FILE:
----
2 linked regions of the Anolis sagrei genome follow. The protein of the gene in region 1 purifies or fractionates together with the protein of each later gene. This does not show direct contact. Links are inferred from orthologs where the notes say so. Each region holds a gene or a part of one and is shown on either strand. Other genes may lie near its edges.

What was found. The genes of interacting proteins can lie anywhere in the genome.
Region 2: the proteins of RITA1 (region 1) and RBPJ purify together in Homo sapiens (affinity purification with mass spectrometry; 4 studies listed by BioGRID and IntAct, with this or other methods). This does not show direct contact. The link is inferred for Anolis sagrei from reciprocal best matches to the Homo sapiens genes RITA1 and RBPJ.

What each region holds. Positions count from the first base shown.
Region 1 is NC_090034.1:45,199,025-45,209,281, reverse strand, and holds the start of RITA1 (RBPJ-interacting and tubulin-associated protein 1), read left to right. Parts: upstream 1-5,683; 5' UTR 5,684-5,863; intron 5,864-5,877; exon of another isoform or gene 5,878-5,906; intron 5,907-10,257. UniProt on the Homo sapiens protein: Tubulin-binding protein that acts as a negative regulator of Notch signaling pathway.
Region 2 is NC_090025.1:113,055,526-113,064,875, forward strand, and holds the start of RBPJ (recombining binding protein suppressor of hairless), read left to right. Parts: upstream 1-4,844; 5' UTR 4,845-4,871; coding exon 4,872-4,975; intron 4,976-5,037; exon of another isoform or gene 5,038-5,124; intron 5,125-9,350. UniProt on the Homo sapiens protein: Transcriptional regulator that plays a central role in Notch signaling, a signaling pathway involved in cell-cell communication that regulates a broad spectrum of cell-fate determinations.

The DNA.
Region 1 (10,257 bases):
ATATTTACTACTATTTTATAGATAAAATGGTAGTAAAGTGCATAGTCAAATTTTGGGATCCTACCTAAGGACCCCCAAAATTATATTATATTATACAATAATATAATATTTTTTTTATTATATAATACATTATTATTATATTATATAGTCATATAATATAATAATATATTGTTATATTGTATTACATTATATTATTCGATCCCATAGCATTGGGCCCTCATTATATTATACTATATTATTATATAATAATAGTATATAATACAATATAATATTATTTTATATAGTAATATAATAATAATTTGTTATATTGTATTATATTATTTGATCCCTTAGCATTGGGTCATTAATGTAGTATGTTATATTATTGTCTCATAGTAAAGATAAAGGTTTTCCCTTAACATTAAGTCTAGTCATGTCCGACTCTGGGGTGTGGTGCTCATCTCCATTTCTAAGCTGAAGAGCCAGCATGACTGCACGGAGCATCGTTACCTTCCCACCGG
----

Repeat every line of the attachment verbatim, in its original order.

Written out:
2 linked regions of the Anolis sagrei genome follow. The protein of the gene in region 1 purifies or fractionates together with the protein of each later gene. This does not show direct contact. Links are inferred from orthologs where the notes say so. Each region holds a gene or a part of one and is shown on either strand. Other genes may lie near its edges.

What was found. The genes of interacting proteins can lie anywhere in the genome.
Region 2: the proteins of RITA1 (region 1) and RBPJ purify together in Homo sapiens (affinity purification with mass spectrometry; 4 studies listed by BioGRID and IntAct, with this or other methods). This does not show direct contact. The link is inferred for Anolis sagrei from reciprocal best matches to the Homo sapiens genes RITA1 and RBPJ.

What each region holds. Positions count from the first base shown.
Region 1 is NC_090034.1:45,199,025-45,209,281, reverse strand, and holds the start of RITA1 (RBPJ-interacting and tubulin-associated protein 1), read left to right. Parts: upstream 1-5,683; 5' UTR 5,684-5,863; intron 5,864-5,877; exon of another isoform or gene 5,878-5,906; intron 5,907-10,257. UniProt on the Homo sapiens protein: Tubulin-binding protein that acts as a negative regulator of Notch signaling pathway.
Region 2 is NC_090025.1:113,055,526-113,064,875, forward strand, and holds the start of RBPJ (recombining binding protein suppressor of hairless), read left to right. Parts: upstream 1-4,844; 5' UTR 4,845-4,871; coding exon 4,872-4,975; intron 4,976-5,037; exon of another isoform or gene 5,038-5,124; intron 5,125-9,350. UniProt on the Homo sapiens protein: Transcriptional regulator that plays a central role in Notch signaling, a signaling pathway involved in cell-cell communication that regulates a broad spectrum of cell-fate determinations.

The DNA.
Region 1 (10,257 bases):
ATATTTACTACTATTTTATAGATAAAATGGTAGTAAAGTGCATAGTCAAATTTTGGGATCCTACCTAAGGACCCCCAAAATTATATTATATTATACAATAATATAATATTTTTTTTATTATATAATACATTATTATTATATTATATAGTCATATAATATAATAATATATTGTTATATTGTATTACATTATATTATTCGATCCCATAGCATTGGGCCCTCATTATATTATACTATATTATTATATAATAATAGTATATAATACAATATAATATTATTTTATATAGTAATATAATAATAATTTGTTATATTGTATTATATTATTTGATCCCTTAGCATTGGGTCATTAATGTAGTATGTTATATTATTGTCTCATAGTAAAGATAAAGGTTTTCCCTTAACATTAAGTCTAGTCATGTCCGACTCTGGGGTGTGGTGCTCATCTCCATTTCTAAGCTGAAGAGCCAGCATGACTGCACGGAGCATCGTTACCTTCCCACCGG